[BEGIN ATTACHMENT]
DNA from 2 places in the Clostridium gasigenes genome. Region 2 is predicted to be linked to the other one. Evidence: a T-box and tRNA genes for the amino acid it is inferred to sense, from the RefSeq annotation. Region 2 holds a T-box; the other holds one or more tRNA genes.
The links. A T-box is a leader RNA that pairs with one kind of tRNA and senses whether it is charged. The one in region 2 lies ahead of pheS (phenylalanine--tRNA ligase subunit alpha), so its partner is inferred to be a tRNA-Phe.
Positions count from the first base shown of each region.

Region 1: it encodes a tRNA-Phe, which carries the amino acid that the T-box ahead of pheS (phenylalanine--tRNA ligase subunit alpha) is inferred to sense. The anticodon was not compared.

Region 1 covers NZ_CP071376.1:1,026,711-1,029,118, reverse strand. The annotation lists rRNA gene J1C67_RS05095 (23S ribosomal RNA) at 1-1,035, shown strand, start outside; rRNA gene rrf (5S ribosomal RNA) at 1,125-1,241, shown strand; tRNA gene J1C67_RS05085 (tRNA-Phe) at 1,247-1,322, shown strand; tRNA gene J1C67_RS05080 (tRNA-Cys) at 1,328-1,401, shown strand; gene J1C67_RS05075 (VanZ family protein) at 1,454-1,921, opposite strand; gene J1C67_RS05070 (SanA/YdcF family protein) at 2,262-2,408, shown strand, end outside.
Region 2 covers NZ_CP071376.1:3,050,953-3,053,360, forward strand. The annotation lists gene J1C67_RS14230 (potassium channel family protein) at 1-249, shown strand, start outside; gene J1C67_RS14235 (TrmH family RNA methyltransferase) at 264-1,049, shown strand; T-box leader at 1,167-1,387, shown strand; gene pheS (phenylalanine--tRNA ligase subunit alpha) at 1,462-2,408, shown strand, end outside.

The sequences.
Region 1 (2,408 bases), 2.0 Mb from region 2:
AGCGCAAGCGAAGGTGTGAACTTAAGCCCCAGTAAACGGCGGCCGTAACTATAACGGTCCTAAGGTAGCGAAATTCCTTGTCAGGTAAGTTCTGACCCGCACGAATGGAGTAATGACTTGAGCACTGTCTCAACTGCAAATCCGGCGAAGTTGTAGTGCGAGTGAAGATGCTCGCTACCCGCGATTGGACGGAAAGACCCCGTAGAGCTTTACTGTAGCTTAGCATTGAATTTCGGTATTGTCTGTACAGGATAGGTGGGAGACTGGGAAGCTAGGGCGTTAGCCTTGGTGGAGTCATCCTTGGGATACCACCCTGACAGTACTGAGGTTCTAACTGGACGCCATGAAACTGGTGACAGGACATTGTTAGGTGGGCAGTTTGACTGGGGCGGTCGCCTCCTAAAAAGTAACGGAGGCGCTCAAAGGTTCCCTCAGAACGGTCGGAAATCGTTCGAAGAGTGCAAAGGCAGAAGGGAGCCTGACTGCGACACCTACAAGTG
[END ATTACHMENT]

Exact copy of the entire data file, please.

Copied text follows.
DNA from 2 places in the Clostridium gasigenes genome. Region 2 is predicted to be linked to the other one. Evidence: a T-box and tRNA genes for the amino acid it is inferred to sense, from the RefSeq annotation. Region 2 holds a T-box; the other holds one or more tRNA genes.
The links. A T-box is a leader RNA that pairs with one kind of tRNA and senses whether it is charged. The one in region 2 lies ahead of pheS (phenylalanine--tRNA ligase subunit alpha), so its partner is inferred to be a tRNA-Phe.
Positions count from the first base shown of each region.

Region 1: it encodes a tRNA-Phe, which carries the amino acid that the T-box ahead of pheS (phenylalanine--tRNA ligase subunit alpha) is inferred to sense. The anticodon was not compared.

Region 1 covers NZ_CP071376.1:1,026,711-1,029,118, reverse strand. The annotation lists rRNA gene J1C67_RS05095 (23S ribosomal RNA) at 1-1,035, shown strand, start outside; rRNA gene rrf (5S ribosomal RNA) at 1,125-1,241, shown strand; tRNA gene J1C67_RS05085 (tRNA-Phe) at 1,247-1,322, shown strand; tRNA gene J1C67_RS05080 (tRNA-Cys) at 1,328-1,401, shown strand; gene J1C67_RS05075 (VanZ family protein) at 1,454-1,921, opposite strand; gene J1C67_RS05070 (SanA/YdcF family protein) at 2,262-2,408, shown strand, end outside.
Region 2 covers NZ_CP071376.1:3,050,953-3,053,360, forward strand. The annotation lists gene J1C67_RS14230 (potassium channel family protein) at 1-249, shown strand, start outside; gene J1C67_RS14235 (TrmH family RNA methyltransferase) at 264-1,049, shown strand; T-box leader at 1,167-1,387, shown strand; gene pheS (phenylalanine--tRNA ligase subunit alpha) at 1,462-2,408, shown strand, end outside.

The sequences.
Region 1 (2,408 bases), 2.0 Mb from region 2:
AGCGCAAGCGAAGGTGTGAACTTAAGCCCCAGTAAACGGCGGCCGTAACTATAACGGTCCTAAGGTAGCGAAATTCCTTGTCAGGTAAGTTCTGACCCGCACGAATGGAGTAATGACTTGAGCACTGTCTCAACTGCAAATCCGGCGAAGTTGTAGTGCGAGTGAAGATGCTCGCTACCCGCGATTGGACGGAAAGACCCCGTAGAGCTTTACTGTAGCTTAGCATTGAATTTCGGTATTGTCTGTACAGGATAGGTGGGAGACTGGGAAGCTAGGGCGTTAGCCTTGGTGGAGTCATCCTTGGGATACCACCCTGACAGTACTGAGGTTCTAACTGGACGCCATGAAACTGGTGACAGGACATTGTTAGGTGGGCAGTTTGACTGGGGCGGTCGCCTCCTAAAAAGTAACGGAGGCGCTCAAAGGTTCCCTCAGAACGGTCGGAAATCGTTCGAAGAGTGCAAAGGCAGAAGGGAGCCTGACTGCGACACCTACAAGTG